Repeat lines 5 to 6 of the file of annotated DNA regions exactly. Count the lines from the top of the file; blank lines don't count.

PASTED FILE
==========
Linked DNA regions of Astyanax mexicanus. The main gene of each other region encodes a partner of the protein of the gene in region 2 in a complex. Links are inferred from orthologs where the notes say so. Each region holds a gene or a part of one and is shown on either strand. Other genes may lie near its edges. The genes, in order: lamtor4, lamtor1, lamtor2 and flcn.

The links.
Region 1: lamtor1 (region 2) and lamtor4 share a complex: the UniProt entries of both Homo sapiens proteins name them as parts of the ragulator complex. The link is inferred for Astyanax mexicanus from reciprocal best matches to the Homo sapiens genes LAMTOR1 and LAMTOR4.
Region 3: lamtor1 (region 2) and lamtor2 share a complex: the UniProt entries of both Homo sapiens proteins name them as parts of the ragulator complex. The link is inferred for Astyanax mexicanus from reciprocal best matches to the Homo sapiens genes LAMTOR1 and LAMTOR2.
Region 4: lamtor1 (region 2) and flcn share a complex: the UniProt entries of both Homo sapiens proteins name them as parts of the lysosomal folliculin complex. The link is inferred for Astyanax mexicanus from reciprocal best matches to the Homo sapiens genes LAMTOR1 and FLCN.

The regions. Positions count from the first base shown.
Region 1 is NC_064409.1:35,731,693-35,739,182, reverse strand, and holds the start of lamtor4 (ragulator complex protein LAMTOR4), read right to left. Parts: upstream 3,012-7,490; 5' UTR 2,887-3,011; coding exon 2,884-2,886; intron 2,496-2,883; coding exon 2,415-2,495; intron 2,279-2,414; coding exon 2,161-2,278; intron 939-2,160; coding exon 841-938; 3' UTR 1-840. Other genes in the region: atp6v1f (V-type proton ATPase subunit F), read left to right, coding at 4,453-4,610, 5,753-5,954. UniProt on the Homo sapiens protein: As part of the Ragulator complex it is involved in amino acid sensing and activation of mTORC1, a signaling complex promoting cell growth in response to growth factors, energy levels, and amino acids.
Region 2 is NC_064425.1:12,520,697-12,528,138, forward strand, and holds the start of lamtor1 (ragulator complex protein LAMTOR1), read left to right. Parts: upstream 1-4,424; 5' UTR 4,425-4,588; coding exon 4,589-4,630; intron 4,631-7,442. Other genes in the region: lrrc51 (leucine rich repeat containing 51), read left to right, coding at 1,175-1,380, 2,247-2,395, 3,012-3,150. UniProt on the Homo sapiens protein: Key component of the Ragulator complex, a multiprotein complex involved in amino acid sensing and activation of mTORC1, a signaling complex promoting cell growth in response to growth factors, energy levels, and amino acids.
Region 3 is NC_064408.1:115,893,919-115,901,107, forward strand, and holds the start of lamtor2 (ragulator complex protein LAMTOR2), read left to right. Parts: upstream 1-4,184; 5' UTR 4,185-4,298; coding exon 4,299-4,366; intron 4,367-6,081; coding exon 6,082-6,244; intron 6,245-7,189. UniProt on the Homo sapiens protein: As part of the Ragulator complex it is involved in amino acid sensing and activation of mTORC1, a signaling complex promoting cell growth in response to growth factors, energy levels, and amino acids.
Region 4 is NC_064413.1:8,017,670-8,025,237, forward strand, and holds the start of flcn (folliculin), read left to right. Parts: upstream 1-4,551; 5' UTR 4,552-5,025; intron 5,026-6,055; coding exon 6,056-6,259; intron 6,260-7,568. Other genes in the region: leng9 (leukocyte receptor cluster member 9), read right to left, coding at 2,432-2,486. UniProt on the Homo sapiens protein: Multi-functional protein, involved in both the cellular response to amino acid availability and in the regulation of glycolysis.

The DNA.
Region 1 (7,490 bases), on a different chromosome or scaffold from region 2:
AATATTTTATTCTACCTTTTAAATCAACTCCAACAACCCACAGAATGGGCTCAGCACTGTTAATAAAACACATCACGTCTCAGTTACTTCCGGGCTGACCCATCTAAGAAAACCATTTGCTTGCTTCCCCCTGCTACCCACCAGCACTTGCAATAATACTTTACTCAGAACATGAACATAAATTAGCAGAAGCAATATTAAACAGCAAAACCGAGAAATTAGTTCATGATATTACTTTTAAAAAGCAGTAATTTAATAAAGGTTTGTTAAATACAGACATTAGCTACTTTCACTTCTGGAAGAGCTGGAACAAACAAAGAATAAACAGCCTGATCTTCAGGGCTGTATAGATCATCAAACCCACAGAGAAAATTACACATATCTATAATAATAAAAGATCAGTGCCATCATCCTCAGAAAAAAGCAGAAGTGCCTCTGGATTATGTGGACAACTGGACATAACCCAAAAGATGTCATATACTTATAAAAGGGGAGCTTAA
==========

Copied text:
Region 4: lamtor1 (region 2) and flcn share a complex: the UniProt entries of both Homo sapiens proteins name them as parts of the lysosomal folliculin complex. The link is inferred for Astyanax mexicanus from reciprocal best matches to the Homo sapiens genes LAMTOR1 and FLCN.

The regions. Positions count from the first base shown.